Top 10 news stories, No. 9: General election dominates public debate |

Top 10 news stories, No. 9: General election dominates public debate

Heather McGregor
Post Independent Editor
Glenwood Springs, CO Colorado
Kelley Cox Post Independent file photo

From the beginning of the year when candidates began announcing their intent, to Nov. 30, when District Attorney Martin Beeson conceded his race, the 2012 general election dominated public debate in Garfield County.

A highlight of the campaign season came on Aug. 2, when GOP presidential candidate Mitt Romney made a public campaign stop at Basalt High School. The event drew more than 500 people, including a crew of 20 workers from Glenwood Springs-based Gould Construction Co. who voluntarily attended to support Romney’s business policies.

The first order of business for the election year were party caucus meetings held Feb. 7 by Republicans and March 6 by Democrats, followed by countywide party assemblies later in March, and state party conventions held April 13-14.

Locally, eyes were on Republicans, where two GOP candidates were vying for the nominations for House District 57 and Senate District 8. In the HD 57 race, Bob Rankin of Carbondale outpolled Ron Roesener of Battlement Mesa at the state assembly.

In the SD 8 race, incumbent Jean White of Hayden and challenger Randy Baumgardner, who was drawn out of his state House district in redistricting, ran a contentious primary race, with Baumgardner emerging as the winner in the primary election on June 26.

After the Fourth of July, local electioneering heated up, with Democratic challengers taking on Republican incumbents for two seats on the Garfield Board of County Commissioners and the 9th District Attorney’s post.

Sonja Linman challenged four-term incumbent John Martin for the District 2 commissioner seat, and Aleks Briedis challenged one-term incumbent Mike Samson for the District 3 seat. Sherry Caloia challenged incumbent District Attorney Martin Beeson for the three-county 9th District race.

Voters were also being asked to decide on candidates for two seats on the University of Colorado Board of Regents, the 3rd District congressional seat, three statewide ballot questions, including the legalization of marijuana, and a county-level open space sales tax.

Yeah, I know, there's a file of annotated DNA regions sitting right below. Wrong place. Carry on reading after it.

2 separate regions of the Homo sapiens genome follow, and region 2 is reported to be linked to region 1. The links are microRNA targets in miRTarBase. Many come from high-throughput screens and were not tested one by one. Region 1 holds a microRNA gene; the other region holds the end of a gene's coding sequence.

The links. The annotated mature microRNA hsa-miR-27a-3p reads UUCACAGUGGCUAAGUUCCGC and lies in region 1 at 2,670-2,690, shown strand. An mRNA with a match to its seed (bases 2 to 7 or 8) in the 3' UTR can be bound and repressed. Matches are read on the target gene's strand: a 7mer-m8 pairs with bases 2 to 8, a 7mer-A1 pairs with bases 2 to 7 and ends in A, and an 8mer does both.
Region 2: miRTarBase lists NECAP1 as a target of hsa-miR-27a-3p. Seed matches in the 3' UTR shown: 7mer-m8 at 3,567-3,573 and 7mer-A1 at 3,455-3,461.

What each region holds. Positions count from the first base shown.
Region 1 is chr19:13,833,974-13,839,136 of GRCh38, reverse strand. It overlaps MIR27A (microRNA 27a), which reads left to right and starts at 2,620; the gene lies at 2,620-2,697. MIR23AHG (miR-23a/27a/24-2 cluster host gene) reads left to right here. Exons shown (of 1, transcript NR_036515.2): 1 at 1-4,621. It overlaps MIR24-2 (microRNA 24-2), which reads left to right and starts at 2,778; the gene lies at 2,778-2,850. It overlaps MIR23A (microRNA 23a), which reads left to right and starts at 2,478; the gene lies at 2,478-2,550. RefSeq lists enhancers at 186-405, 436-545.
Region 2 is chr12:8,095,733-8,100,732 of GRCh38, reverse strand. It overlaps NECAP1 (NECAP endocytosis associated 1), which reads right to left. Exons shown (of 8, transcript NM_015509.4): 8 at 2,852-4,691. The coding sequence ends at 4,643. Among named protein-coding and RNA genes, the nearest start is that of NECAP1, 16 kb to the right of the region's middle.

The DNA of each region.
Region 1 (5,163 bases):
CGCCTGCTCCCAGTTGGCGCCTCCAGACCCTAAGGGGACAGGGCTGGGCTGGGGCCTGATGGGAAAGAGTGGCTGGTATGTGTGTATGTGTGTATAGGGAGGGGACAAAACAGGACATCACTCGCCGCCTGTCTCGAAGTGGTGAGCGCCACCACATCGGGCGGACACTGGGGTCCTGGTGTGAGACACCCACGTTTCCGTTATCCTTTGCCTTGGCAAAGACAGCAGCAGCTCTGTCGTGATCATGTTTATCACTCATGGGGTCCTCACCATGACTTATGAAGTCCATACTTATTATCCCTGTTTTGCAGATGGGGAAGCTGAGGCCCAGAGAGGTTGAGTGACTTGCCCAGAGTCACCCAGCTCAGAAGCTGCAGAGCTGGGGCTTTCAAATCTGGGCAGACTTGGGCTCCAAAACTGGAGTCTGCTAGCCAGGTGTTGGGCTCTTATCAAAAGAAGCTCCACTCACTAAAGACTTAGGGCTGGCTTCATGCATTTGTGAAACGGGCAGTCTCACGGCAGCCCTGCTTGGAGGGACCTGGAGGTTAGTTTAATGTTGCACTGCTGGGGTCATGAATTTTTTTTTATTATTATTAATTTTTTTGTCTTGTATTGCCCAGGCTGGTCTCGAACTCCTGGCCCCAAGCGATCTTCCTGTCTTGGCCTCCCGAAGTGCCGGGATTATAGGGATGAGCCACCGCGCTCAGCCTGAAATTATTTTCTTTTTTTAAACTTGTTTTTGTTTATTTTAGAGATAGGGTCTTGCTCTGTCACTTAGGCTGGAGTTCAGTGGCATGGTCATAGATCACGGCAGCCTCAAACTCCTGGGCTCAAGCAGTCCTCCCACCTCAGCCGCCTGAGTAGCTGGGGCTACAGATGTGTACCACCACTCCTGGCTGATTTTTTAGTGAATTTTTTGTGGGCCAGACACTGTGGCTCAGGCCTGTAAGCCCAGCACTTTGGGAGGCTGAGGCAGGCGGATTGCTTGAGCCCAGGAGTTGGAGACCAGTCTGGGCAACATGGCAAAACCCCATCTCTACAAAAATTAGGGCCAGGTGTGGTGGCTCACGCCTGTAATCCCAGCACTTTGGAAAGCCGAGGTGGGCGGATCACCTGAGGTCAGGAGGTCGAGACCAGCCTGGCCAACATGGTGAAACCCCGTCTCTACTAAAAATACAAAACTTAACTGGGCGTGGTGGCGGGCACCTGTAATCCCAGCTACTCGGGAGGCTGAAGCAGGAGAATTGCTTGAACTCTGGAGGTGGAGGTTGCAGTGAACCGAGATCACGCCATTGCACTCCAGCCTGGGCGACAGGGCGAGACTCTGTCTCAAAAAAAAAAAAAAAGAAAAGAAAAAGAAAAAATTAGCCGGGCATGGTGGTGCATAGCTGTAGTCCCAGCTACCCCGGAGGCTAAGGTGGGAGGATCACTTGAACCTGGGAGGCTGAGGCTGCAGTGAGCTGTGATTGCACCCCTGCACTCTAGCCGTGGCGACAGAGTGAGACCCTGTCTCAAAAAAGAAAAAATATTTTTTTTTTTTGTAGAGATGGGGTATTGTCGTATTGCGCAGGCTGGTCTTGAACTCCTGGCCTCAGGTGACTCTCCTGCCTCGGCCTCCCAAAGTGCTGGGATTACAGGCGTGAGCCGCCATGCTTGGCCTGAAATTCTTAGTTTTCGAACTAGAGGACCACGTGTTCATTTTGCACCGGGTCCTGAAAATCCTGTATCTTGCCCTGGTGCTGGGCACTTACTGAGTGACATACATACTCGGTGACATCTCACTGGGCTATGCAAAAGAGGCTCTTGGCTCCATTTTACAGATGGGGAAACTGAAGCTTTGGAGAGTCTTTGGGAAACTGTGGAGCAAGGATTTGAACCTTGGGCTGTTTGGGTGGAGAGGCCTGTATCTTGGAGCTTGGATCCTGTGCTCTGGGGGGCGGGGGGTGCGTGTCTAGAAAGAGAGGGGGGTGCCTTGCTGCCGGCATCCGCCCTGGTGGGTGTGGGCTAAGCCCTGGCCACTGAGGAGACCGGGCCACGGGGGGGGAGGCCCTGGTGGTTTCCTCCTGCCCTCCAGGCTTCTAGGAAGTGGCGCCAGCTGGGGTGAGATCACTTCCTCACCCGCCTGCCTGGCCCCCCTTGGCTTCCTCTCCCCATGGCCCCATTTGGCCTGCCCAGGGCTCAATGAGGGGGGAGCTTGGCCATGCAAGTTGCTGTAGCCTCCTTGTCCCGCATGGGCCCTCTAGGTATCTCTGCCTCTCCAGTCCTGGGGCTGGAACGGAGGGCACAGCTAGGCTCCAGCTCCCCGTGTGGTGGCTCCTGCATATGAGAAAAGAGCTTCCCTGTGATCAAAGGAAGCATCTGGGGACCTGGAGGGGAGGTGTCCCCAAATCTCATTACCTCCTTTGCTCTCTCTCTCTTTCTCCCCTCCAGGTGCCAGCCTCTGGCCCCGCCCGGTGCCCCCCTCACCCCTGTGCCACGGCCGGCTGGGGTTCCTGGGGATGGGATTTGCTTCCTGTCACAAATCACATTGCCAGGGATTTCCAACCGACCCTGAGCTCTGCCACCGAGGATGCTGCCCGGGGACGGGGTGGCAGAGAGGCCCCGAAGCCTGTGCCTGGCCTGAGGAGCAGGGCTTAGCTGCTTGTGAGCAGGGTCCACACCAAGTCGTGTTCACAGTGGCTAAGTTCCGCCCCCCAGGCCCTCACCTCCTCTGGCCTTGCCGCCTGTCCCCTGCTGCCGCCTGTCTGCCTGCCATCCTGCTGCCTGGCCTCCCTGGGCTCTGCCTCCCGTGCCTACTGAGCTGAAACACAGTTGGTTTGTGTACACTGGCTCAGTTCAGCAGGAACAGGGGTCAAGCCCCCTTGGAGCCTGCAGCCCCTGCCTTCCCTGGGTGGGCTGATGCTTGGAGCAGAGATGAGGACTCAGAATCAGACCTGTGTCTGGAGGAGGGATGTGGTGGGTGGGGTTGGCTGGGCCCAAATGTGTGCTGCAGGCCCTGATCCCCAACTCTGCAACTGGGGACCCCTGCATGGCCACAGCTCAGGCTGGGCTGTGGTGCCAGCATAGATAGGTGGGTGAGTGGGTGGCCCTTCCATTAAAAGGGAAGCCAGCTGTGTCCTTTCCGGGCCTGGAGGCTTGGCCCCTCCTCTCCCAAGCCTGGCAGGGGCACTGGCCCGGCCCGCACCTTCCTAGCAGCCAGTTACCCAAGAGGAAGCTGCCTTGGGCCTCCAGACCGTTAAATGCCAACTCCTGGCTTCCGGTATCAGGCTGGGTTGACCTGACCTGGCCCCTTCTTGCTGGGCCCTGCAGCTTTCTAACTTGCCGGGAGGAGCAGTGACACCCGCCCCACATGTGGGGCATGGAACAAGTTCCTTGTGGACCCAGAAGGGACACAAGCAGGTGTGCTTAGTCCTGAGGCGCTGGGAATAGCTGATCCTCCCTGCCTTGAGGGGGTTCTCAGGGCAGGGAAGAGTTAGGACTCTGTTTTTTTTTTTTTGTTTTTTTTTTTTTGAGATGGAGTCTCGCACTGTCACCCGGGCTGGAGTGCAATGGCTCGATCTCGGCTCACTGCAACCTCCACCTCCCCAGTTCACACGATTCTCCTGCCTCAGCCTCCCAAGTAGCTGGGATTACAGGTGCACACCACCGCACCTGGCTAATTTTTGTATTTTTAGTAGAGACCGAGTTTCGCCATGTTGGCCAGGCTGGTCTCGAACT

And in Rifle, city voters were asked to approve a 0.75 percent sales tax to offset higher water bills for the city’s new water treatment plant.

Overshadowing local politics was the presidential campaign between President Obama, Mitt Romney and more than a dozen third-party candidates. Post Independent readers sent in hundreds of letters to the editor expressing their views on the presidential race, packing the Opinion pages for months.

Candidates walked in parades, knocked on doors, debated in public forums and sent out flyers and emails. Independent organizations, operating under new federal election rules, sent out flyers and placed advertisements on behalf of candidates.

And because Colorado was a swing state in the presidential election, voters were pummeled for months with phone calls, and national campaign contingents swept through the area to rally voters.

Early voting started in mid-October, and it all came to a conclusion on Nov. 6, when Garfield County Clerk Jean Alberico tallied votes from a record 94 percent of the county’s 26,000 active voters.

While President Obama swept the country’s popular and Electoral College votes, the GOP prevailed locally with only one exception.

U.S. Rep. Scott Tipton, R-Cortez, retained his seat in Congress, Randy Baumgardner prevailed over Democratic challenger Emily Tracy for the state Senate District 8 seat, Bob Rankin handily claimed a victory over Democrat Jo Ann Baxter in the House District 57 race, and Grand Junction Republican Glenn Gallegos won the 3rd District CU Regent’s post over Carbondale Democrat Jessica Garrow.

Incumbent Garfield County Commissioners John Martin and Mike Samson held their seats as well. The only GOP loss was the district attorney’s post. (For more on the DA’s story, another of the year’s Top 10, see Monday’s Post Independent.)

State voters legalized marijuana with Amendment 64, county voters trounced a proposal to set a modest sales tax to fund open space and parks purchases, and Rifle voters approved the city’s sales tax measure.

The county commissioners will be sworn in on Jan. 7, the district attorney will be sworn in on Jan. 8, and state legislators will convene for the 69th General Assembly on Jan. 9. The election is finished, and the time to govern will begin.

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